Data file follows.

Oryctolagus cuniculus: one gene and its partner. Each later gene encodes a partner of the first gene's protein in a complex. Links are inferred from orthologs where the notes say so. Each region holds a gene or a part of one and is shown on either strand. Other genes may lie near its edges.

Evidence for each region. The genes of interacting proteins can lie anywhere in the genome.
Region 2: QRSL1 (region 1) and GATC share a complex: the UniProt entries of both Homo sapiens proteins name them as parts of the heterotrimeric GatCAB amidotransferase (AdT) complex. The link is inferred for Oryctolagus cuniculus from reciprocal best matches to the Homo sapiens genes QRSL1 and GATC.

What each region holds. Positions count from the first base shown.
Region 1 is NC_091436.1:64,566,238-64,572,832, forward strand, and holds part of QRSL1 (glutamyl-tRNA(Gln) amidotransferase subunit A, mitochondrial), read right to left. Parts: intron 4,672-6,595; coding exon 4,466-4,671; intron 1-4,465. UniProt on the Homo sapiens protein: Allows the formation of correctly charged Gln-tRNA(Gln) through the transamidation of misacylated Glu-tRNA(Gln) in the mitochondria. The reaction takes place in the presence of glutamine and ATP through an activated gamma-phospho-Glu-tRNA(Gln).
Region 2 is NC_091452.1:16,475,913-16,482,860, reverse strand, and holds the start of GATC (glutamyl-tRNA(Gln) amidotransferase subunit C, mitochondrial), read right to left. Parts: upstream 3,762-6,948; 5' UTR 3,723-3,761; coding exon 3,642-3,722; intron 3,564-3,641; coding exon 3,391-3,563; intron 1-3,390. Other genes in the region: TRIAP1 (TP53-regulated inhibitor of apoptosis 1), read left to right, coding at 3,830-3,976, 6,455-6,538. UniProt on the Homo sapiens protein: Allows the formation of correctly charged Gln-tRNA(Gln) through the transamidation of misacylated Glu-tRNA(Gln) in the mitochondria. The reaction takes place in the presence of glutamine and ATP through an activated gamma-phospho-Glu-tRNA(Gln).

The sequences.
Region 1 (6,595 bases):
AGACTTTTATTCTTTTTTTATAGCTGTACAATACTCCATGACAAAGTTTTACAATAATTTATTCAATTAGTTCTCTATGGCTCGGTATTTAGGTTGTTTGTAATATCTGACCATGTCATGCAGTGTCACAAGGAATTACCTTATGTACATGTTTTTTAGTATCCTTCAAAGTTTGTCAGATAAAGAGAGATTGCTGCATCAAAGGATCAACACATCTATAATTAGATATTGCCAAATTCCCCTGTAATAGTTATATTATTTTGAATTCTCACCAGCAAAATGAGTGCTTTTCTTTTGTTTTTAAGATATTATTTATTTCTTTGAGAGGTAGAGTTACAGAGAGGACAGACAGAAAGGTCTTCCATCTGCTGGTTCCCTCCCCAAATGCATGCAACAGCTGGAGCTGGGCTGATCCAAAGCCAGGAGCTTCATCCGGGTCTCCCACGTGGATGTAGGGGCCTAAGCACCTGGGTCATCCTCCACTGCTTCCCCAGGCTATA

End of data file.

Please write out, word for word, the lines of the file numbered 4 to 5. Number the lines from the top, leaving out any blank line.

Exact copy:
What each region holds. Positions count from the first base shown.
Region 1 is NC_091436.1:64,566,238-64,572,832, forward strand, and holds part of QRSL1 (glutamyl-tRNA(Gln) amidotransferase subunit A, mitochondrial), read right to left. Parts: intron 4,672-6,595; coding exon 4,466-4,671; intron 1-4,465. UniProt on the Homo sapiens protein: Allows the formation of correctly charged Gln-tRNA(Gln) through the transamidation of misacylated Glu-tRNA(Gln) in the mitochondria. The reaction takes place in the presence of glutamine and ATP through an activated gamma-phospho-Glu-tRNA(Gln).